That would be logical. Janjalani's late brother, the first Abu Sayyaf leader, also travelled to the Afghanistan jihad, and also was radicalised by the al-Qaeda gangs which grew in that conflict. Abu Sayyaf was formed in 1992 by the planning and money of bin Laden's brother-in-law Mohammed Jamal Khalifa. Dulmatin's alliance that links JI with the MILF and the Abu Sayyaf is one of the most worrying aspects, although the group's terrorism has lately been aimed at Indonesia, the home base of the group.

Although Abu Sayyaf is an al-Qaeda creation, the MILF was long regarded as a non-radical insurgency in the Philippines, fighting against Manila for political control of the nation's southern islands. After Bali, when Dulmatin and several other Indonesians and Malaysians from JI fled to the Philippines, that changed.

MILF leaders tried to deny it for months, but Dulmatin managed to infiltrate their group, radicalise several of the insurgents' own gangs, and move all JI paramilitary training to the Philippines islands. Dulmatin and JI companion Umar Patek ($1 million bounty) were allegedly behind two major terrorist attacks in the Philippines - the 2003 bombing of the Davao International Airport which killed 19 and wounded 145 people, and the Sasa wharf bombing in Davao City which left dozens killed and wounded.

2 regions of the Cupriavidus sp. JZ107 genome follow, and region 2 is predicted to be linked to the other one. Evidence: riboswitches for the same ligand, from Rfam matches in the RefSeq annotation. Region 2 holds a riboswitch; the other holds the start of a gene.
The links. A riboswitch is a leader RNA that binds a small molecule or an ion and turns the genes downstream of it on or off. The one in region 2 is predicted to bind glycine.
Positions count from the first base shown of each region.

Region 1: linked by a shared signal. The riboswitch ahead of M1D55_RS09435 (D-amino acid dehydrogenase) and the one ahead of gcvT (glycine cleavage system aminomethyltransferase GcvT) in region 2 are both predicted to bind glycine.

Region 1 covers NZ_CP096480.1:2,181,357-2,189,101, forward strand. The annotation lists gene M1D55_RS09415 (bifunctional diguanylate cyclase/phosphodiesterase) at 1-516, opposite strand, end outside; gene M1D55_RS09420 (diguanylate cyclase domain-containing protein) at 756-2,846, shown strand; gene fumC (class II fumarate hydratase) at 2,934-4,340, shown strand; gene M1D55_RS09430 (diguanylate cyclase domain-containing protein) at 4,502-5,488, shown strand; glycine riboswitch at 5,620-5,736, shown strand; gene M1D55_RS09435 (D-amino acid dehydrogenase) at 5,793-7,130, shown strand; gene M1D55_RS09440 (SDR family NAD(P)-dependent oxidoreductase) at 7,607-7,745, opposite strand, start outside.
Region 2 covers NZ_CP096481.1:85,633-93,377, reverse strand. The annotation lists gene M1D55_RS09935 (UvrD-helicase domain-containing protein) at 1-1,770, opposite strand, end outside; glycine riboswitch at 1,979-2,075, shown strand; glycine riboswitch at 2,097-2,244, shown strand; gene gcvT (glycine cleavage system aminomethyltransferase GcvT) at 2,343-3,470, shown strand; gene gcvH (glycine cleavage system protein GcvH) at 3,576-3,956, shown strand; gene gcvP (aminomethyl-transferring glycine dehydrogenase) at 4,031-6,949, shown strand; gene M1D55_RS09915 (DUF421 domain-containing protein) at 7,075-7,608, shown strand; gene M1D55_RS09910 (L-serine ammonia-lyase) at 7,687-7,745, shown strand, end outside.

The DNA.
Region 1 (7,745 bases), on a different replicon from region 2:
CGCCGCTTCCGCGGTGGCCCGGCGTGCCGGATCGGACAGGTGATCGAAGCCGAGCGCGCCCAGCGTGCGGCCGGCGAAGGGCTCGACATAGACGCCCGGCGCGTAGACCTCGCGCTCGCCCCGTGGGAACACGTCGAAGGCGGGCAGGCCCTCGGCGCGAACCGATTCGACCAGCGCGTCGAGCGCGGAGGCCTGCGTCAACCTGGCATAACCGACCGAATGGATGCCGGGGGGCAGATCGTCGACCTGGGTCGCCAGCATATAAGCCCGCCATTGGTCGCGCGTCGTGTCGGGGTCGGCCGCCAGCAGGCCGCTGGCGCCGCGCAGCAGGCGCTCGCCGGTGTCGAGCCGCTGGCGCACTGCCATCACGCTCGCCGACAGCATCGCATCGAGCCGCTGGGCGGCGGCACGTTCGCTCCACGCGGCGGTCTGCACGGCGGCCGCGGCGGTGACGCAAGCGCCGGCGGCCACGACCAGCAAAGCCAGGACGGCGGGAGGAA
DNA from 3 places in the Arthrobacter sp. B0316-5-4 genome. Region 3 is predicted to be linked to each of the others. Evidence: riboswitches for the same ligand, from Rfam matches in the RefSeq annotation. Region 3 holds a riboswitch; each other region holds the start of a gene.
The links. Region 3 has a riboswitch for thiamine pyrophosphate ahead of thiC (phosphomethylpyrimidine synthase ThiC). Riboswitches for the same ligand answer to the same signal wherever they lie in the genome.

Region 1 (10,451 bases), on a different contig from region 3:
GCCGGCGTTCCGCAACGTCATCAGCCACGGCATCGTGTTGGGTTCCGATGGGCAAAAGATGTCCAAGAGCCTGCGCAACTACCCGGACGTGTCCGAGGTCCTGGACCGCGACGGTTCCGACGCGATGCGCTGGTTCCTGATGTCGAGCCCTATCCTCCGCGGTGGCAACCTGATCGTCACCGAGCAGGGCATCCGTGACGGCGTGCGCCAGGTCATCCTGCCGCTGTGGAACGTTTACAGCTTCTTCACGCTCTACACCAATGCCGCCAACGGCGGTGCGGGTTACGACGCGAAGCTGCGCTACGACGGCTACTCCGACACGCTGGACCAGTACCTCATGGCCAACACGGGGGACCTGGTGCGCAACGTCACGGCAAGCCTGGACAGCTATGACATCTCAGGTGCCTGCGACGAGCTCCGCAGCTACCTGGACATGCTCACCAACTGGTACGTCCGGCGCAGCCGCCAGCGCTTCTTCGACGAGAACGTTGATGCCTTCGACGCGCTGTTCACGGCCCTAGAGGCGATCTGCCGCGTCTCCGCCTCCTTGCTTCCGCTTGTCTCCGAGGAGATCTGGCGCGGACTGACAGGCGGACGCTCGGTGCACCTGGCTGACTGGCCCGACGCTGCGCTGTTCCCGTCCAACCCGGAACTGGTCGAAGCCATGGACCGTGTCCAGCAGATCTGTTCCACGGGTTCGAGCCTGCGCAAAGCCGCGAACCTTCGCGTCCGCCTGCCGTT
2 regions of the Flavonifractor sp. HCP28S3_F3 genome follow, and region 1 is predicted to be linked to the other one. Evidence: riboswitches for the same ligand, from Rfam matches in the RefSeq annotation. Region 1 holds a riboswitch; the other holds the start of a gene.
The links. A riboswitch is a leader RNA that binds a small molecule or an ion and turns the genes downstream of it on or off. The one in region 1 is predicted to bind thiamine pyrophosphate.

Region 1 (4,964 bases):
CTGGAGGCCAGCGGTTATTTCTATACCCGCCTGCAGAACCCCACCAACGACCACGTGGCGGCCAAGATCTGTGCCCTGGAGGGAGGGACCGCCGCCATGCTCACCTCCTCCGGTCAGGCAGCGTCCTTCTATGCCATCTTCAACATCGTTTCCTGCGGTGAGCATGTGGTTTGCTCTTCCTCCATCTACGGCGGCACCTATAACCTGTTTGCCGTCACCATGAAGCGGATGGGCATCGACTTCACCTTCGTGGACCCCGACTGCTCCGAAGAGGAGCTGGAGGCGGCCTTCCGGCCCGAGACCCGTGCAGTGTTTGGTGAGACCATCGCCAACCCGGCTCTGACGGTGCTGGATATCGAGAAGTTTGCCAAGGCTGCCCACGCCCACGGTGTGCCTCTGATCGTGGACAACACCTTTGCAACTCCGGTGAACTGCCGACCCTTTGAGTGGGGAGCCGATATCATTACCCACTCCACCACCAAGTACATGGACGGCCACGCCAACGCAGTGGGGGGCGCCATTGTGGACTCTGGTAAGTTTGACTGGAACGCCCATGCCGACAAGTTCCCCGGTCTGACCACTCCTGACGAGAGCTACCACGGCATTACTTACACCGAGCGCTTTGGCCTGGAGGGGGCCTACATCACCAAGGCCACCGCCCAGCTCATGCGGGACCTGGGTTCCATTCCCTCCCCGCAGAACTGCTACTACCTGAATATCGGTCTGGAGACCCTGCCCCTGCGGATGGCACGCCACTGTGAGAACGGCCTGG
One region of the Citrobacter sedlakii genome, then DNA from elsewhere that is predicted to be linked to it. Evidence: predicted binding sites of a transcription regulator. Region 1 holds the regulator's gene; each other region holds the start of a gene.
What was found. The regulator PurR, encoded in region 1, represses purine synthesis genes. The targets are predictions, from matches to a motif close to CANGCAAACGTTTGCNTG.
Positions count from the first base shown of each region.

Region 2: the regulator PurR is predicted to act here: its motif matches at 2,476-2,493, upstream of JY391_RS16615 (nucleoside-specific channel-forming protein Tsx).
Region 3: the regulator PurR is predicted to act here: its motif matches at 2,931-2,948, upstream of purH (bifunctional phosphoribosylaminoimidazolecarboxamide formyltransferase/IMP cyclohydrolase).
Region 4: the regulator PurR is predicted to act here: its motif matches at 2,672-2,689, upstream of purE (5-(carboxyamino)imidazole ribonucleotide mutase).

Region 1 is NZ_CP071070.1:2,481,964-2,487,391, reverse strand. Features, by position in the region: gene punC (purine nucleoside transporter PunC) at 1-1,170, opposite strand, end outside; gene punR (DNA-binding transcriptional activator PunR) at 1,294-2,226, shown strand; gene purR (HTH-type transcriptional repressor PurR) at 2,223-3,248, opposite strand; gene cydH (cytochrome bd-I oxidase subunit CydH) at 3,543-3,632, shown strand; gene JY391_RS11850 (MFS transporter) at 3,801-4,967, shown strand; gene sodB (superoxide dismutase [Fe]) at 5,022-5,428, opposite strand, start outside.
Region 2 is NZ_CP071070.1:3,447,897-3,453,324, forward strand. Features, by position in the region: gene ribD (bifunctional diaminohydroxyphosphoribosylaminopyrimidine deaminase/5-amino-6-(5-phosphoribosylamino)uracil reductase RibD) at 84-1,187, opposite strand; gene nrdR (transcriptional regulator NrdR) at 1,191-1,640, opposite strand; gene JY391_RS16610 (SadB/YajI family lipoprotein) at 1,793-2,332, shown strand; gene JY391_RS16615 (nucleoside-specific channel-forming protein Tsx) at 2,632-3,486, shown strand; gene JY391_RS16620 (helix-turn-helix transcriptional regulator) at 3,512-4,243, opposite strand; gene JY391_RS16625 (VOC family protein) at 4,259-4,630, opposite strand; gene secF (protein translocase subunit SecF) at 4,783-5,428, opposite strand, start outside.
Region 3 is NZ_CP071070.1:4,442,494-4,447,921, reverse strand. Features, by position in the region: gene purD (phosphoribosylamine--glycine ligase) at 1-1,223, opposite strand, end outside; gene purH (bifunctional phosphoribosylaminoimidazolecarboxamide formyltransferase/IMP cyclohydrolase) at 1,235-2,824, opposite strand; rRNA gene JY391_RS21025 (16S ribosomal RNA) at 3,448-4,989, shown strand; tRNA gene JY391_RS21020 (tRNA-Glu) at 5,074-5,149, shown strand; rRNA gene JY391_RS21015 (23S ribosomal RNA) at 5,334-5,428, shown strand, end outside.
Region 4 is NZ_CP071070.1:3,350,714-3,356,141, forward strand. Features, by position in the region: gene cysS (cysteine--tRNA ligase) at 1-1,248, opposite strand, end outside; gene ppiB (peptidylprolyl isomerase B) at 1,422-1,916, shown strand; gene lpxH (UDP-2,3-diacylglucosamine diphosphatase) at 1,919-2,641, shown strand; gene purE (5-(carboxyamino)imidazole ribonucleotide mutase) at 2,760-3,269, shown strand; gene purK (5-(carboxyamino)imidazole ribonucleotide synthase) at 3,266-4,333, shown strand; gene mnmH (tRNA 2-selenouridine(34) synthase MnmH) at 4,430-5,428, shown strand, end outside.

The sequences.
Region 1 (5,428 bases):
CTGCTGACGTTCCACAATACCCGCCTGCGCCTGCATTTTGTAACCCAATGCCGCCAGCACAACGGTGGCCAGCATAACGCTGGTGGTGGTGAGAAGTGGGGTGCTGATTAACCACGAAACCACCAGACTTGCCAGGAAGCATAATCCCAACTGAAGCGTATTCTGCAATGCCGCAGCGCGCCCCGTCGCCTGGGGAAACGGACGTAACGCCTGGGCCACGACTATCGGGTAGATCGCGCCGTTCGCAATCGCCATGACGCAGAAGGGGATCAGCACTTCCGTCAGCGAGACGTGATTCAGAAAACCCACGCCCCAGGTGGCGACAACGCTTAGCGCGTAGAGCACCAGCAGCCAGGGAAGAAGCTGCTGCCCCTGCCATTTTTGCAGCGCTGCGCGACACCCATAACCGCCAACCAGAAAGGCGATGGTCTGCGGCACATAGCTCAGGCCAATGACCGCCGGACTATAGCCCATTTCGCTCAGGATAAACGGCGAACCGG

And this seems, along with Dulmatin's position in the Southeast Asian terrorist structure, to be a main reason for jacking up the pressure on Dulmatin with a huge reward offer - his success at infiltrating, exploiting and turning other insurgency movements into extremist gangs allied with the worldwide al-Qaeda ring. Authorities believe the suicide bombers who struck Bali on Oct 1 were trained in the Mindanao camps. "Southern Thailand is still a local insurgency, a local problem," said a foreign expert based in Bangkok. "We have to be extremely alert or JI and similar groups will worm their way in, and the South could suddenly be part of the world terrorist problem."

Posted in Terrorism @ 10 October 2005 by Jeroen · 'Blog' RSS feed · permalink